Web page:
The Liceo Lugano 1, a high school. My wife works there. It's a superb building, finished in 1904: it represented an extraordinary innovation for its time and still its charme remains intact. Liceo Lugano 1 is opposite the Biblioteca Cantonale (the main city library) which was built in 1942 by the architects Carlo and Rino Tami, a place that still shines for its modernism, and for containing 186 incunabula and a massive number of medieval codices. Despite their differences, these two buildings converse with each other. There’s also a Kebab place downtown I return to very often, but that’s another story . . .

Is there an iconic literary place we should know?

The poet and writer Francesco Chiesa was the Rector of Liceo Lugano 1 from 1914 to 1943 and Carlo Cattaneo was a teacher there for a long time. Probably the most famous place I suppose is in Montagnola, right behind Lugano, the house where Hermann Hesse lived almost his entire life. It’s a museum now. Lugano has been a haven for many authors, from Alessandro Manzoni to the Nobel laureates Eugenio Montale and Borges. Finally, I have great expectations for the LAC (Lugano Arti Contemporanee—Lugano Contemporay Arts), a giant expo center a step away from downtown. It’s scheduled to open in 2015. The Council kept the original façade, which dates back to 1800 (it belonged to a Grand Hotel) and had it restored. The façade is incorporated into a high-tech building containing a theater, several exhibition spaces, and so forth. I like the way roots merge with innovation, how the memory of a place is preserved with respect for the people of that place.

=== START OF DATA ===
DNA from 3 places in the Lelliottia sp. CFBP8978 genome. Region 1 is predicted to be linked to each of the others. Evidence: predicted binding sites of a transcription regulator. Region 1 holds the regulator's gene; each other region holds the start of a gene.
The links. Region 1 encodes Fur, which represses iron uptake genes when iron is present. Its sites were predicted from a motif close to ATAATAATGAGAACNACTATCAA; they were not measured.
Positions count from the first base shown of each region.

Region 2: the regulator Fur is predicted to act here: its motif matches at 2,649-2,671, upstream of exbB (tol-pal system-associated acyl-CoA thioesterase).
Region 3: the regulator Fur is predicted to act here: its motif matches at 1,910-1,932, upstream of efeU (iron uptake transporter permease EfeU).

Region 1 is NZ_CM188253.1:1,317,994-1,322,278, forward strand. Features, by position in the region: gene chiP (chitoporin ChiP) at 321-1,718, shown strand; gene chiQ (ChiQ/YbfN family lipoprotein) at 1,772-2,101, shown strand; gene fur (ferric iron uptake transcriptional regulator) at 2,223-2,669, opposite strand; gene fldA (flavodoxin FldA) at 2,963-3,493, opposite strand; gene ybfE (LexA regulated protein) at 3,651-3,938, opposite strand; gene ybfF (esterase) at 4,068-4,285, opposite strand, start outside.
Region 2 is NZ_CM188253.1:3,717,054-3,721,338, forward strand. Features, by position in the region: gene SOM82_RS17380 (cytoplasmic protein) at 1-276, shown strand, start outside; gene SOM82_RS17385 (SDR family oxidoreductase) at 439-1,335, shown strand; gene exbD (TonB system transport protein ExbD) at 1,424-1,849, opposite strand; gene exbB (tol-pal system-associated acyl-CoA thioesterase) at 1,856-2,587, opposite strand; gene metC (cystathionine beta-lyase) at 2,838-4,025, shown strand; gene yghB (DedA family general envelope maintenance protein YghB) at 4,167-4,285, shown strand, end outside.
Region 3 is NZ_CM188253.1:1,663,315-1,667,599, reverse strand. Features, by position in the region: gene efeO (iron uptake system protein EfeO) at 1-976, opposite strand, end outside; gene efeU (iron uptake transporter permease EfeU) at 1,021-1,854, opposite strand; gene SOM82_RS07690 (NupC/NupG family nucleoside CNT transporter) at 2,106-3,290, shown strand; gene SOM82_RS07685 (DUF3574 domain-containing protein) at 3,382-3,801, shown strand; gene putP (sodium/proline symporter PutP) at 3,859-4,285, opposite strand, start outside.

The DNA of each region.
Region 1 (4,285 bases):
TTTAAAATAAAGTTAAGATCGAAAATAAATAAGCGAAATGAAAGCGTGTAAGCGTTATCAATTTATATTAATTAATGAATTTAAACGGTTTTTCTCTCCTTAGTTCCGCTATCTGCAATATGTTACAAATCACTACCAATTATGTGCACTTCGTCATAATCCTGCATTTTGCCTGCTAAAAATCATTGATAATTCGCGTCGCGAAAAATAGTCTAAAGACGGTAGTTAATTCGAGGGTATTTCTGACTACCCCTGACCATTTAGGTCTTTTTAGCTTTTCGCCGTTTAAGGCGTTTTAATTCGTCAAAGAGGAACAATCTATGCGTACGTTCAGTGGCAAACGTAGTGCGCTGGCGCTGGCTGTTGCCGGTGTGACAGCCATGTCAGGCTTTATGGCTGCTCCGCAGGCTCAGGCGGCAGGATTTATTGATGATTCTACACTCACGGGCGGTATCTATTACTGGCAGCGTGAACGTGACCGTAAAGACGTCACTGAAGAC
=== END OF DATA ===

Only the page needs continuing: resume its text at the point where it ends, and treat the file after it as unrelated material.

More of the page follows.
Are there hidden cities within this city that have intrigued or seduced you?

One is the Libreria del tempo (Library of Time) in Massagno, a district of Lugano. All the walls are covered with shelves and filled with dusty old books. I found some great editions in the dust. But what seduces most, more powerful and intriguing than anything else, more inspiring too, is sitting in any café, possibly outdoor, watching people, listening to people. Every person contains a world.

Where does passion live here?

Passion lives everywhere here. Curiosity is given a chance to challenge people here.

What is the title of one of your poems about Lugano and what inspired it exactly?

I wrote only one poem about Lugano, entitled “lugano paradiso.” The title is a play on words—Lugano as a paradise, and Paradiso is the district of Lugano where I live. It’s a very short poem, four verses, and it was inspired by my first trip to Lugano. I came to give a reading, and the person who was originally meant to pick me up at the Railway Station had an emergency and couldn’t come. Someone else came instead—not at all involved in poetry or the festival. That’s the day I met my wife for the first time.

Inspired by Levi, “Outside Lugano does an outside exist?”

There’s an outside if one is willing to welcome and face diversities.

 

Fabiano Alborghetti was born in 1970. He is the author of five poetry books. He founded and runs, for Radio Gwen, the only show dedicated to poetry on web-radio in Switzerland; and with the support of the Swiss Arts Council Pro Helvetia, he officially represents Switzerland in festivals all over the world. He is the Artistic Director of the PoesiaPresente festival (Switzerland and Italy) and the Editor in Chief of the poetry journal Atelier. His work has been translated into many languages, most recently, Registro dei fragili (Registre des faibles, translated into French by Thierry Gillyboeuf, Editions d’En Bas, Lausanne) and Directory of the Vulnerable (translated by Marco Sonzogni, Guernica Editions,Toronto, 2014). www.fabianoalborghetti.ch